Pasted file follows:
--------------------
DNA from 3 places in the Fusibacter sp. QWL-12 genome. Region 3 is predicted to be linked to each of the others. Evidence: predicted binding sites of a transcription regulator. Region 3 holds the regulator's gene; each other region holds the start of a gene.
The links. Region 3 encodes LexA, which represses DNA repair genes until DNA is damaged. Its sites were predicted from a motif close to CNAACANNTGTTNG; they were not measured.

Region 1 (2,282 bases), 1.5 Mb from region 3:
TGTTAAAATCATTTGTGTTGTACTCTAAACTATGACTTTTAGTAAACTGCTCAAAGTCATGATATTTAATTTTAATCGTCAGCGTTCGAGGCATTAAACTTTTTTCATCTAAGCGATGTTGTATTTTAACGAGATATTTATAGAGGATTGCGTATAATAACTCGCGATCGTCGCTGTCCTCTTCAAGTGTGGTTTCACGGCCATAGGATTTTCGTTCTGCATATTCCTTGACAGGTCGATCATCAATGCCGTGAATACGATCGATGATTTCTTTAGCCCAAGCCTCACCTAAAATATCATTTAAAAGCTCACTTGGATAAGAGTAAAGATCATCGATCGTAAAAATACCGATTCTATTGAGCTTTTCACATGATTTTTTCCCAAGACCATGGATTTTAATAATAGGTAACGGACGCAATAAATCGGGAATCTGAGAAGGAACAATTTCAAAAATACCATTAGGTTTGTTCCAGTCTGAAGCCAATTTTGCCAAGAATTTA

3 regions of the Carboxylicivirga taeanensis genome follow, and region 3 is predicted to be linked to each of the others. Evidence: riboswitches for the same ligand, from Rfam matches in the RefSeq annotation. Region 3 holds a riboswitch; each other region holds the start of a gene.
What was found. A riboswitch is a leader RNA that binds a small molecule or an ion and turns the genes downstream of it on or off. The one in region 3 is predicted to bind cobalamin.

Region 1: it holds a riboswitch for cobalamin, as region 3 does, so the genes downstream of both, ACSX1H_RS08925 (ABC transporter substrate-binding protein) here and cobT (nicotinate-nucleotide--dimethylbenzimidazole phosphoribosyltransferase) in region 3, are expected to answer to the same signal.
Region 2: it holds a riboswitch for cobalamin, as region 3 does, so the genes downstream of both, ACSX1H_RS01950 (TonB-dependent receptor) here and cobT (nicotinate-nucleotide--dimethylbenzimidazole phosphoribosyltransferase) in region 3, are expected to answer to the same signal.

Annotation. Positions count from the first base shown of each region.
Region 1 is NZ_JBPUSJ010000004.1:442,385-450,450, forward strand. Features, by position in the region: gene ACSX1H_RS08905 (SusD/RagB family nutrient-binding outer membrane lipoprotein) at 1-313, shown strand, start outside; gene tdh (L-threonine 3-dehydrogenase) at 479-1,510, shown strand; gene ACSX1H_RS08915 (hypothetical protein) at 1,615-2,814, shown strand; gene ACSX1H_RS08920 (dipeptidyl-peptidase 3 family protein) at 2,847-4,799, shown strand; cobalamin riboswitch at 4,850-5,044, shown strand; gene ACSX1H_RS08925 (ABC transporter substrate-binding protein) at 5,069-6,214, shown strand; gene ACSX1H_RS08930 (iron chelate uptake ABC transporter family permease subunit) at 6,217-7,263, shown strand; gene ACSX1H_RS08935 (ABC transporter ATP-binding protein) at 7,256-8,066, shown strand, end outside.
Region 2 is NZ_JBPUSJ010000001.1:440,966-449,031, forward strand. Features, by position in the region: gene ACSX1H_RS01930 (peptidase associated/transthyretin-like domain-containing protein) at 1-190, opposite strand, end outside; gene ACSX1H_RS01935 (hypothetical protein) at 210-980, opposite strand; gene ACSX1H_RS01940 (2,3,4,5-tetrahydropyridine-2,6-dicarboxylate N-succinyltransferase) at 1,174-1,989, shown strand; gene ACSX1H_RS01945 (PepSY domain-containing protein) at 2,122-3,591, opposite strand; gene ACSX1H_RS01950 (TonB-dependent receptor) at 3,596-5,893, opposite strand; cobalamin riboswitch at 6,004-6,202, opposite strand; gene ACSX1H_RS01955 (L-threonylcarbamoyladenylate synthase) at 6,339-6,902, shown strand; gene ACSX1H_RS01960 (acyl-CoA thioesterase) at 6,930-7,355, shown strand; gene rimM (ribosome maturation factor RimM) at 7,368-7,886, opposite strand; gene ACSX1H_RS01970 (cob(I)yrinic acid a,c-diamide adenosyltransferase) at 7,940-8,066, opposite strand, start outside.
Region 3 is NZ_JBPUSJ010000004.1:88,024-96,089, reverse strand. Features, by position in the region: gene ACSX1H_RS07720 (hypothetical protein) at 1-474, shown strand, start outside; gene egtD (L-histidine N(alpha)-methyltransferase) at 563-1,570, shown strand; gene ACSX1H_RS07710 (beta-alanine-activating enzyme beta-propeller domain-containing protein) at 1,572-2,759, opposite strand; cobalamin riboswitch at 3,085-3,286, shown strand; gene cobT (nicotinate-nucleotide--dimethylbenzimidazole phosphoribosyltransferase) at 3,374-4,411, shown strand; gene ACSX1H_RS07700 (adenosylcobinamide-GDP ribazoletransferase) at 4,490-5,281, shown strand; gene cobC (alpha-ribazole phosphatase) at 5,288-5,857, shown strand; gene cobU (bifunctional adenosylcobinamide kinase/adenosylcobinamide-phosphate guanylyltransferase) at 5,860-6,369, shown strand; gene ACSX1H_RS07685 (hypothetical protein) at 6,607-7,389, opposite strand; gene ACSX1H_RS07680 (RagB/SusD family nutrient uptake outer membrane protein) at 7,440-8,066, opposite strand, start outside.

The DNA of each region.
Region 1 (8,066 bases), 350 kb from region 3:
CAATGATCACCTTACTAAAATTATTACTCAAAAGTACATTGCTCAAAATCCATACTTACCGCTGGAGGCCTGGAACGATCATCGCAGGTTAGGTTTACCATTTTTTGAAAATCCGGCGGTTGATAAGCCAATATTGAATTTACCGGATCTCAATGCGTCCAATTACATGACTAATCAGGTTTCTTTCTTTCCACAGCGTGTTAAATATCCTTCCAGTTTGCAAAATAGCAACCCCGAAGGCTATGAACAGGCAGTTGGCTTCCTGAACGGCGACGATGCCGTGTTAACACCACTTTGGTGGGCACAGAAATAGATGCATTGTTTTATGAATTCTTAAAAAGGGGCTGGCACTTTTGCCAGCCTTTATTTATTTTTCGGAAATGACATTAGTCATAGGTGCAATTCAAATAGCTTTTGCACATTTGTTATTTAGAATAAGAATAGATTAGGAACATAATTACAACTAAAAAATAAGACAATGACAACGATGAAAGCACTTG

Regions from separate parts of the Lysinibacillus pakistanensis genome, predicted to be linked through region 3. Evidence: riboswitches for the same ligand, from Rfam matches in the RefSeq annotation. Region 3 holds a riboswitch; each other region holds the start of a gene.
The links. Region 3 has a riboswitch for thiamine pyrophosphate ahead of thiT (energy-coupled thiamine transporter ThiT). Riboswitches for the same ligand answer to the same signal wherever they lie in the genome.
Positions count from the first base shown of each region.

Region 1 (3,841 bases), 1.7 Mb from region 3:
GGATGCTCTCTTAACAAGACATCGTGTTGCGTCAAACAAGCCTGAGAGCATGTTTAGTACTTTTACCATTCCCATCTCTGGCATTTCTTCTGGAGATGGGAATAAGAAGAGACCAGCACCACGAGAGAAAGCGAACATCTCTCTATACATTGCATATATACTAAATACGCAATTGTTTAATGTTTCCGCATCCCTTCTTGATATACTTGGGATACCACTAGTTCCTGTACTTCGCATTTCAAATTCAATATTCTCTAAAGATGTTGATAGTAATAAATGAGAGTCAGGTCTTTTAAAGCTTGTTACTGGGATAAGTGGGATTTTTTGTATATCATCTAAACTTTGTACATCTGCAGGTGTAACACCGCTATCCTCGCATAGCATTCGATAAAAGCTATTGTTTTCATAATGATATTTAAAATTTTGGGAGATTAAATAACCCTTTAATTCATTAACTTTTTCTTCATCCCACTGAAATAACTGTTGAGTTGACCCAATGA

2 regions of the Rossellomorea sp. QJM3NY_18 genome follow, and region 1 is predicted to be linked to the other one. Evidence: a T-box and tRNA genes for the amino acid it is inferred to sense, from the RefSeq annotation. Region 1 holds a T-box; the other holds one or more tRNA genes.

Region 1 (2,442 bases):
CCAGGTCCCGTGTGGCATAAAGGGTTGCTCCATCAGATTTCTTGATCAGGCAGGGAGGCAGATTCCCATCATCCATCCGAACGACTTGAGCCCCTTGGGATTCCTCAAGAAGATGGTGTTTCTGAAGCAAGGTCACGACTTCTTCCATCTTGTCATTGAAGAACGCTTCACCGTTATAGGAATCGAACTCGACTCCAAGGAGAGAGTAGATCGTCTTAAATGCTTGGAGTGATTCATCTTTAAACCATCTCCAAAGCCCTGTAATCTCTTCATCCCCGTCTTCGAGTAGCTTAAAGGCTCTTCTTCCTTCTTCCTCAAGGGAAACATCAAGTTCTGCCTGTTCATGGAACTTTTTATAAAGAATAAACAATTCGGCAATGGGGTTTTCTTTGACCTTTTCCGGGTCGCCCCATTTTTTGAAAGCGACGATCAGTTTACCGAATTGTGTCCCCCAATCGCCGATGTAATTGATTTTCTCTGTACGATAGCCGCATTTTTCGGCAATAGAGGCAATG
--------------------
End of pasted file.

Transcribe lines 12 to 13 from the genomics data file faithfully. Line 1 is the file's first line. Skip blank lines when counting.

Region 3 is NZ_JBPUSJ010000004.1:88,024-96,089, reverse strand. Features, by position in the region: gene ACSX1H_RS07720 (hypothetical protein) at 1-474, shown strand, start outside; gene egtD (L-histidine N(alpha)-methyltransferase) at 563-1,570, shown strand; gene ACSX1H_RS07710 (beta-alanine-activating enzyme beta-propeller domain-containing protein) at 1,572-2,759, opposite strand; cobalamin riboswitch at 3,085-3,286, shown strand; gene cobT (nicotinate-nucleotide--dimethylbenzimidazole phosphoribosyltransferase) at 3,374-4,411, shown strand; gene ACSX1H_RS07700 (adenosylcobinamide-GDP ribazoletransferase) at 4,490-5,281, shown strand; gene cobC (alpha-ribazole phosphatase) at 5,288-5,857, shown strand; gene cobU (bifunctional adenosylcobinamide kinase/adenosylcobinamide-phosphate guanylyltransferase) at 5,860-6,369, shown strand; gene ACSX1H_RS07685 (hypothetical protein) at 6,607-7,389, opposite strand; gene ACSX1H_RS07680 (RagB/SusD family nutrient uptake outer membrane protein) at 7,440-8,066, opposite strand, start outside.

The DNA of each region.